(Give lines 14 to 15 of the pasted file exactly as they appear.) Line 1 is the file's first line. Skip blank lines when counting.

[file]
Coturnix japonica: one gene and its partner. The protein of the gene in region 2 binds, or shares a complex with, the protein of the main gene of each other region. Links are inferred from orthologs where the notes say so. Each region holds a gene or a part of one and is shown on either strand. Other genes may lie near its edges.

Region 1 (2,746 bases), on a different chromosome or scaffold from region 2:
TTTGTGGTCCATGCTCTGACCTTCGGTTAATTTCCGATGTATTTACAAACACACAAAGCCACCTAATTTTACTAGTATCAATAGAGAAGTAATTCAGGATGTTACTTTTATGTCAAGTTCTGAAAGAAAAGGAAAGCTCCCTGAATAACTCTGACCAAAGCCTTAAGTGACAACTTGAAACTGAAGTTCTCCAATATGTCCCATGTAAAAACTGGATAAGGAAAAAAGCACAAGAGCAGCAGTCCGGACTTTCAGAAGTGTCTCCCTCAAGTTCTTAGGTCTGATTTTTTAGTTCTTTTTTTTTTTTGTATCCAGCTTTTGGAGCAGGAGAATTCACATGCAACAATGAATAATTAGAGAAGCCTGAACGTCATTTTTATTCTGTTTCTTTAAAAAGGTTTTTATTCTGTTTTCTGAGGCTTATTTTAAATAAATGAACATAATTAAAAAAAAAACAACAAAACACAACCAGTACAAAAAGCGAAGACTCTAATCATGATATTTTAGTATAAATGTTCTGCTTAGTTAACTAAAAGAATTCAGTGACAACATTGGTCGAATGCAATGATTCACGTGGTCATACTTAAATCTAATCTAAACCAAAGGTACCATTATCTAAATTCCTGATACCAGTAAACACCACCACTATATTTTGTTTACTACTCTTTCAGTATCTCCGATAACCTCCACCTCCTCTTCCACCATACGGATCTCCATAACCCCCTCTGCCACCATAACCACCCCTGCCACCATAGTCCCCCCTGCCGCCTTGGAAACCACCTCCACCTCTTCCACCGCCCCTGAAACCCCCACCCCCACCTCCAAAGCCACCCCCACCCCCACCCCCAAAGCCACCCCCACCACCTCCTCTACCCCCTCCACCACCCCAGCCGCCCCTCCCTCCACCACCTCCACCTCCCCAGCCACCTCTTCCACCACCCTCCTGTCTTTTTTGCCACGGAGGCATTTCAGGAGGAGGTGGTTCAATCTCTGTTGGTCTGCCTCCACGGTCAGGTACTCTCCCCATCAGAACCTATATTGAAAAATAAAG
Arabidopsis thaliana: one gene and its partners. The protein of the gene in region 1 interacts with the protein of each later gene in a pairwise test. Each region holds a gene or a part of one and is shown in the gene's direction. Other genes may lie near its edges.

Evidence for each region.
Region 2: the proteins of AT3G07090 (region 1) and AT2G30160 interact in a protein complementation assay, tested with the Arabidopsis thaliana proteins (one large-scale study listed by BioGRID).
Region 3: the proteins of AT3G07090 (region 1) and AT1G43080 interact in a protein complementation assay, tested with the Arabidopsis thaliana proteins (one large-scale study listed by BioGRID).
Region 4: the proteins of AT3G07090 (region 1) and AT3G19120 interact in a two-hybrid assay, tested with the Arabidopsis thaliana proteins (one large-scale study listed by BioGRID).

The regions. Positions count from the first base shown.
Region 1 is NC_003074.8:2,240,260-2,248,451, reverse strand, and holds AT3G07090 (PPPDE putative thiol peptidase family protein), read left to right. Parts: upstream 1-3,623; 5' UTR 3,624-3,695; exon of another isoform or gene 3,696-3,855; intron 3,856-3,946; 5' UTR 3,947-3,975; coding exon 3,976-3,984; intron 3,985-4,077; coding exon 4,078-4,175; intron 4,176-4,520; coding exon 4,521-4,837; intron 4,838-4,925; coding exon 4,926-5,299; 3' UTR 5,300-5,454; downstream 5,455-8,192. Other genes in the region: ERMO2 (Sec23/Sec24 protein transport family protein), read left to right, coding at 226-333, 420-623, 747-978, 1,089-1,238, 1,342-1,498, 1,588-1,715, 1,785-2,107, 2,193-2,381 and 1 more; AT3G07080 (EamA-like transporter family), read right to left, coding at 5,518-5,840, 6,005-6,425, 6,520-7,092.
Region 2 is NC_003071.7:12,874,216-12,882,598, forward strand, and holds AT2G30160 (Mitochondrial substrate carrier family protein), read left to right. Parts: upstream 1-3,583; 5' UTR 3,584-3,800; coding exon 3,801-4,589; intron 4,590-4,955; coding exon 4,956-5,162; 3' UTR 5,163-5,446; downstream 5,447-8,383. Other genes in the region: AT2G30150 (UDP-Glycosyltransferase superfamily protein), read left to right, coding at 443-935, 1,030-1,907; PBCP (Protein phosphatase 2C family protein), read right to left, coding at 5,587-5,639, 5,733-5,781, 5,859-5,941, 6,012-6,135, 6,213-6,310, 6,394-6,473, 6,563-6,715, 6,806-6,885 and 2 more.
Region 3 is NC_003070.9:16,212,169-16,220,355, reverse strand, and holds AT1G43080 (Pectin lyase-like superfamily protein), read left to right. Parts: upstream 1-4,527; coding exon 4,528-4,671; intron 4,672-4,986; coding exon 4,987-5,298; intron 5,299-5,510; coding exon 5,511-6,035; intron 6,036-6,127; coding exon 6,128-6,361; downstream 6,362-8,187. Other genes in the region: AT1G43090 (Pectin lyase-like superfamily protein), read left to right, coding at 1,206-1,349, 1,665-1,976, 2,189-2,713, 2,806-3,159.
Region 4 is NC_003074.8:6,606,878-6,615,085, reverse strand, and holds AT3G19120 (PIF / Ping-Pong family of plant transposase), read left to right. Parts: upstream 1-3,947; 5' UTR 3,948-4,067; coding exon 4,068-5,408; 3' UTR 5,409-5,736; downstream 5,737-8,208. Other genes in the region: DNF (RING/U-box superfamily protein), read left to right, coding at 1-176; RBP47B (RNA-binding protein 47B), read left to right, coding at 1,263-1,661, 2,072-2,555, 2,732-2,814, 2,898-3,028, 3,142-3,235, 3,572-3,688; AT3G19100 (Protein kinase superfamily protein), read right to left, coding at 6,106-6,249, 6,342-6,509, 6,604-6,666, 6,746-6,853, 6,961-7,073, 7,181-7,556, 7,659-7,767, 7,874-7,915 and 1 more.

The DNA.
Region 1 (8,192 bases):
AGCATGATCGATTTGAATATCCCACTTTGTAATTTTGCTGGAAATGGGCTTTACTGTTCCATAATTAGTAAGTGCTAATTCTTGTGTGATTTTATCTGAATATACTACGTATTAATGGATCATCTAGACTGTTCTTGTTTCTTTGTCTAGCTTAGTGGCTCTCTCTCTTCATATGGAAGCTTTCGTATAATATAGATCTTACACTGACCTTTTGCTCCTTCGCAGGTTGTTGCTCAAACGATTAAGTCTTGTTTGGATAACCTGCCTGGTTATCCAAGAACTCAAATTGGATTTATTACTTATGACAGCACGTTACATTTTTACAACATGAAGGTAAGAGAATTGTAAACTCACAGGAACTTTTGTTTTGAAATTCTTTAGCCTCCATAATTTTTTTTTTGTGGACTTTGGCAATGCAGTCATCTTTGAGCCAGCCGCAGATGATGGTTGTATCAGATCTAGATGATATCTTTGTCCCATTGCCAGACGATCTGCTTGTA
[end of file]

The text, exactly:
The DNA.
Region 1 (8,192 bases):